The Sea Otter Classic is after-all North America's largest cycling gathering. Some 74,000 people from all over the world congregate at the Leguna Seca Raceway venue over the course of four days. And approximately 10,000 of them compete in some 300 pro and amateur events.
Still, Yoslov feels disappointed.
“I have the utmost respect for the organizers of Sea Otter and can’t imagine how complex of a project it is to plan. However, I think this is a completely reasonable and feasible change that could be implemented through several solutions, none of which include adding additional time,” she says, pointing out that even the simple act of reordering the existing categories would alleviate some of the passing issues.
“If the organizers remain completely rigid in their planning on the grounds that there’s no space for change I’d ask them why it is that female racers are the ones to pay the price for limited timing, while all the men’s categories are spared,” she states. “For such a high quality and well planned event, surely something can be done.”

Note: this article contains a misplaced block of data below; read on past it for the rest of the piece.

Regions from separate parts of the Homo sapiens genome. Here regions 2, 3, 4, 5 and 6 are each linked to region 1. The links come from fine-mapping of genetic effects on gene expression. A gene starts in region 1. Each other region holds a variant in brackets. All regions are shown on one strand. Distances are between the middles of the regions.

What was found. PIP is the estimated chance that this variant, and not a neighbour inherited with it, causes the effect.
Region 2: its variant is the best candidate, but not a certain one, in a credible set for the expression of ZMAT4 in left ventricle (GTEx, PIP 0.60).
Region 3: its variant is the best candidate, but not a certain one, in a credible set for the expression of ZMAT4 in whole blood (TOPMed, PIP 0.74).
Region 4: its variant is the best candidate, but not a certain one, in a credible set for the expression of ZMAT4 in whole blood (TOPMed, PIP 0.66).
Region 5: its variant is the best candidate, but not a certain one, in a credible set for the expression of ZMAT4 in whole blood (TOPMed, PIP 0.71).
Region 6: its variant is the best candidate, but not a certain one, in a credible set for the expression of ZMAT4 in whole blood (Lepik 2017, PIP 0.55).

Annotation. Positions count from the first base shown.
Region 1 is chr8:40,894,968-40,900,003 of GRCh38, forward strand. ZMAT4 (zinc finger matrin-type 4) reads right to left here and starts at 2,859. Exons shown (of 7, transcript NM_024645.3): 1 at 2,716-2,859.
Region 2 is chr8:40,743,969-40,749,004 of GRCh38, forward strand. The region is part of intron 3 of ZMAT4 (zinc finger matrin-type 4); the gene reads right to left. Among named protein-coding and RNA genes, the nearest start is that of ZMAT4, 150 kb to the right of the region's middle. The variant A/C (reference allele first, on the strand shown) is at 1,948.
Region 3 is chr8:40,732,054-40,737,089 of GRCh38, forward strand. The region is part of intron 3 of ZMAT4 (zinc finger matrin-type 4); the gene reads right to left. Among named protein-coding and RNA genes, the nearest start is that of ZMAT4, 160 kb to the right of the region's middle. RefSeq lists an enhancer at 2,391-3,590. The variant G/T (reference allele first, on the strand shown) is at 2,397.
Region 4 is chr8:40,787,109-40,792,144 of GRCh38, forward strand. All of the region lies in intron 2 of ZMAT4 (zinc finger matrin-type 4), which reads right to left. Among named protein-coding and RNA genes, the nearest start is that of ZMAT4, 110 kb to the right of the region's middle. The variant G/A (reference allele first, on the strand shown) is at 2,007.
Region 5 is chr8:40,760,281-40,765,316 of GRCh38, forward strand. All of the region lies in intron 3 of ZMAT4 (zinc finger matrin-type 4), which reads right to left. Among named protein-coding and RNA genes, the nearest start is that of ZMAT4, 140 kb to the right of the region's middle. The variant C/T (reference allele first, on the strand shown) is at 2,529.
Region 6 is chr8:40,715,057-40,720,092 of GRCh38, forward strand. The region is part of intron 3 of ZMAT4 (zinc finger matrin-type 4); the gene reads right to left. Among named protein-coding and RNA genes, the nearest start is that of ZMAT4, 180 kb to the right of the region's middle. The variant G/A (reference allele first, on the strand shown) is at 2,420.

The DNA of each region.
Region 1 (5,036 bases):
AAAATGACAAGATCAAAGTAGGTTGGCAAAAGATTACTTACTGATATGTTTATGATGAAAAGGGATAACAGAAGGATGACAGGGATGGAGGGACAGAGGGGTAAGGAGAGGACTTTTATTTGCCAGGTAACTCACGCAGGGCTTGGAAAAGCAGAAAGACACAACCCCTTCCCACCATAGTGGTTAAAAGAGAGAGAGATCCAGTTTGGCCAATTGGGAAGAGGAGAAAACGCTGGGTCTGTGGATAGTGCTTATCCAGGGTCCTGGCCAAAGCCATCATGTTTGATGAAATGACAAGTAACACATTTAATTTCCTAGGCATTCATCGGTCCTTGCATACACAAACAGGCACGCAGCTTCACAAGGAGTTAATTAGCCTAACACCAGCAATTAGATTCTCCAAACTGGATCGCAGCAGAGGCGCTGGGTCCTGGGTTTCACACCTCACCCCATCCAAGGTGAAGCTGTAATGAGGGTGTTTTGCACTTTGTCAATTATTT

The “Let Women Ride” petition is still live and steadily growing in signers.
A member of the Sea Otter Classic team responded to our own query, stating that they're discussing the issues at hand.
"We are always looking to improve the experience for everyone at Sea Otter and appreciate the time [Hayley Yoslov] took to provide this information. Our team will follow through and are working on changes to appropriately address your concerns."
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Cycling Weekly's North American Editor, Anne-Marije Rook is old school. She holds a degree in journalism and started out as a newspaper reporter — in print! She can even be seen bringing a pen and notepad to the press conference.
Originally from The Netherlands, she grew up a bike commuter and didn't find bike racing until her early twenties when living in Seattle, Washington. Strengthened by the many miles spent darting around Seattle's hilly streets on a steel single speed, Rook's progression in the sport was a quick one. As she competed at the elite level, her journalism career followed, and soon she became a full-time cycling journalist.